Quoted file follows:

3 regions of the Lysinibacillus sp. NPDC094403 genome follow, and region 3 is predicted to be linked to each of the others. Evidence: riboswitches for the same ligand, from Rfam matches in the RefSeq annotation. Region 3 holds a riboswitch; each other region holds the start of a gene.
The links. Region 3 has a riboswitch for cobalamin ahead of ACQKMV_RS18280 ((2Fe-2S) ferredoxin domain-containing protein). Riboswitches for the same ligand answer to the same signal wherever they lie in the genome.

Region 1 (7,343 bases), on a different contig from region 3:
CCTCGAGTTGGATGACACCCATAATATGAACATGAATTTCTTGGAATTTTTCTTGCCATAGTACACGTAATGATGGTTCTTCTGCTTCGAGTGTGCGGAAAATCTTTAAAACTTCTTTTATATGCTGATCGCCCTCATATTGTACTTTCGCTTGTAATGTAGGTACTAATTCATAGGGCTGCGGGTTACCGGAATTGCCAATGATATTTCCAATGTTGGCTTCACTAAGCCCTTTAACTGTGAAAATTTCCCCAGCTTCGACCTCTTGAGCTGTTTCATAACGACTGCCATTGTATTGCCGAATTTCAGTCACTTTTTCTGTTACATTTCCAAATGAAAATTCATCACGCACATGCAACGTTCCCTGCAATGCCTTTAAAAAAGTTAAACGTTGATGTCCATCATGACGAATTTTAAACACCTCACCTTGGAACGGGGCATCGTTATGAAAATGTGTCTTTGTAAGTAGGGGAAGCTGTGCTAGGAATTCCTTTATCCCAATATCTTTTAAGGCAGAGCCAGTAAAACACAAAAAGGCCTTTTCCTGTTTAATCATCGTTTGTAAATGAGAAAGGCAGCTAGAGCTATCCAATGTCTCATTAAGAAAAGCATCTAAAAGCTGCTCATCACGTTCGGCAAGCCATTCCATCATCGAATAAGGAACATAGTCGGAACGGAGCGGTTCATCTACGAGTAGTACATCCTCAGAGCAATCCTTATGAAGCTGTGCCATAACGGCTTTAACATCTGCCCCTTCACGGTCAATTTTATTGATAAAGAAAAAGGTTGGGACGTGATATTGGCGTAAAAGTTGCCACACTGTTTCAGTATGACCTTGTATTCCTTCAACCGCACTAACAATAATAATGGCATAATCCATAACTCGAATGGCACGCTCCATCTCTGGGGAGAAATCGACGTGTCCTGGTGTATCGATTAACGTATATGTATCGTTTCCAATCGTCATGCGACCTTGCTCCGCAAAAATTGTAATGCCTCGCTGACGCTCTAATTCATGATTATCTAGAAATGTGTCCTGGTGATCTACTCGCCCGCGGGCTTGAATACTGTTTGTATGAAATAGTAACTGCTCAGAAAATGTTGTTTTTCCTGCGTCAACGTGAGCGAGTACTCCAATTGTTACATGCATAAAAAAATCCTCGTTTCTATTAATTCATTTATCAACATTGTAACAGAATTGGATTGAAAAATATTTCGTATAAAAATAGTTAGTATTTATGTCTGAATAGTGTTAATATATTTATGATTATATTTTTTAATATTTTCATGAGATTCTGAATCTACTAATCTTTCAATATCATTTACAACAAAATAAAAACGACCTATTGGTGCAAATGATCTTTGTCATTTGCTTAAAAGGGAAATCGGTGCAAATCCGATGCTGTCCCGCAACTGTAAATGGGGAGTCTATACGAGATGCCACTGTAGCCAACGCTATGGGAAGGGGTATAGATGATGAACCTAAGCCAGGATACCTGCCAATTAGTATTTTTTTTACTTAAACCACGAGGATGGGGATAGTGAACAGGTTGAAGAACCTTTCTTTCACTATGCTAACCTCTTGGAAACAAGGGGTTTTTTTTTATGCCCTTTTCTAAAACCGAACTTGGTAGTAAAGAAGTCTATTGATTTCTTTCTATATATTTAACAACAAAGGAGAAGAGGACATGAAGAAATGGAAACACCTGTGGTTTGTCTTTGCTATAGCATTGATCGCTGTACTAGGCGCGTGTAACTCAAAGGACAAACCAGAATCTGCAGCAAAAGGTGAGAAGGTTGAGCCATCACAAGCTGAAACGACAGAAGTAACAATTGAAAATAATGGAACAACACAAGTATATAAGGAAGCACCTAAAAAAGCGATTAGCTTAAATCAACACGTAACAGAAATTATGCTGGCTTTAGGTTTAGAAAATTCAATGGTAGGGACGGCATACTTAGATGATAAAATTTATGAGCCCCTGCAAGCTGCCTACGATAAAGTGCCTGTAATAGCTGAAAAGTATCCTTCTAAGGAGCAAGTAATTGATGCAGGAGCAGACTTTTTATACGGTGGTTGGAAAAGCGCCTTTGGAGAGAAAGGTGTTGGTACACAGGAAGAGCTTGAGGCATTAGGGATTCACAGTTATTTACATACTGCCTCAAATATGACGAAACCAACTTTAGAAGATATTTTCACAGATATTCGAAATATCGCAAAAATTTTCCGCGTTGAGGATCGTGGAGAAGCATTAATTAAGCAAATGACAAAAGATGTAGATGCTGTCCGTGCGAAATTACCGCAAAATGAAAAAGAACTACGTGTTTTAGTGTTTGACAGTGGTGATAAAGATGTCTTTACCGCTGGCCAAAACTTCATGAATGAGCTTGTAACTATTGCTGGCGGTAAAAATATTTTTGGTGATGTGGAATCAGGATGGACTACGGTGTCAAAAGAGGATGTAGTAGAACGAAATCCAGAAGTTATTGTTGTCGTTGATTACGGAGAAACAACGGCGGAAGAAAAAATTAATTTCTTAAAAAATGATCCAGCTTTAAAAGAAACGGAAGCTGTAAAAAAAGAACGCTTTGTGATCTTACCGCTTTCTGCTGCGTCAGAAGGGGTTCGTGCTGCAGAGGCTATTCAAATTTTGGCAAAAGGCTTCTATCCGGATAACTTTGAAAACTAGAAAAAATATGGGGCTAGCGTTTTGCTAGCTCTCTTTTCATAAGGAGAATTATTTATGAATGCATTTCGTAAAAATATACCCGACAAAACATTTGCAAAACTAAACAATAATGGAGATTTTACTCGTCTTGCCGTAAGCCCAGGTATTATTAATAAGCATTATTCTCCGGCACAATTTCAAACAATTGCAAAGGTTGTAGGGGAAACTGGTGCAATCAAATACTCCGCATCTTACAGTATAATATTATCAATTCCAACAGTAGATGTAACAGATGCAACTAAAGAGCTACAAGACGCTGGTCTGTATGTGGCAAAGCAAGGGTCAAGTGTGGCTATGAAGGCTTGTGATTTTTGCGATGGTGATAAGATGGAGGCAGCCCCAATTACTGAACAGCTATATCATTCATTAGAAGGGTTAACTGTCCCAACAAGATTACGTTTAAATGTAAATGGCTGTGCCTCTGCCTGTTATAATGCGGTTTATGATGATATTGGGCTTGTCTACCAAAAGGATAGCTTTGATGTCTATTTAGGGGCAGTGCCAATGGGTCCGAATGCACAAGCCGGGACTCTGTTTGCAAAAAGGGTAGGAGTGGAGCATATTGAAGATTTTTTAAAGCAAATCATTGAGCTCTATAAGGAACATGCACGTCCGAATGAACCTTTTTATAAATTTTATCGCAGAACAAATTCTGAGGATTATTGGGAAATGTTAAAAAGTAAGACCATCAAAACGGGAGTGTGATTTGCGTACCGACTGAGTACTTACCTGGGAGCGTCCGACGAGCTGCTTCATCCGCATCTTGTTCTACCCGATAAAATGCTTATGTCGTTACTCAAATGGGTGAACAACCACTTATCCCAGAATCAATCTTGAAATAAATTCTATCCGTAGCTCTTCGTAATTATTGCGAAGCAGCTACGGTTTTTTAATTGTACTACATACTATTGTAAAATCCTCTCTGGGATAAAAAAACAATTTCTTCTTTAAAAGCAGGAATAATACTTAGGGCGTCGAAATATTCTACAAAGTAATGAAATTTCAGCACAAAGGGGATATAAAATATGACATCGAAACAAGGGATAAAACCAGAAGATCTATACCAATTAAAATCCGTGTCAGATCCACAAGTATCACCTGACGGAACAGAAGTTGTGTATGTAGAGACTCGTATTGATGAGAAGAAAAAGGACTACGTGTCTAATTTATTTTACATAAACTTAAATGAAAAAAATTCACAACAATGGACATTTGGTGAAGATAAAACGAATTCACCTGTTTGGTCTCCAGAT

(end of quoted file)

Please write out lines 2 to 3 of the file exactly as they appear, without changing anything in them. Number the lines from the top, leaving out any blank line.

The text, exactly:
The links. Region 3 has a riboswitch for cobalamin ahead of ACQKMV_RS18280 ((2Fe-2S) ferredoxin domain-containing protein). Riboswitches for the same ligand answer to the same signal wherever they lie in the genome.

Region 1 (7,343 bases), on a different contig from region 3: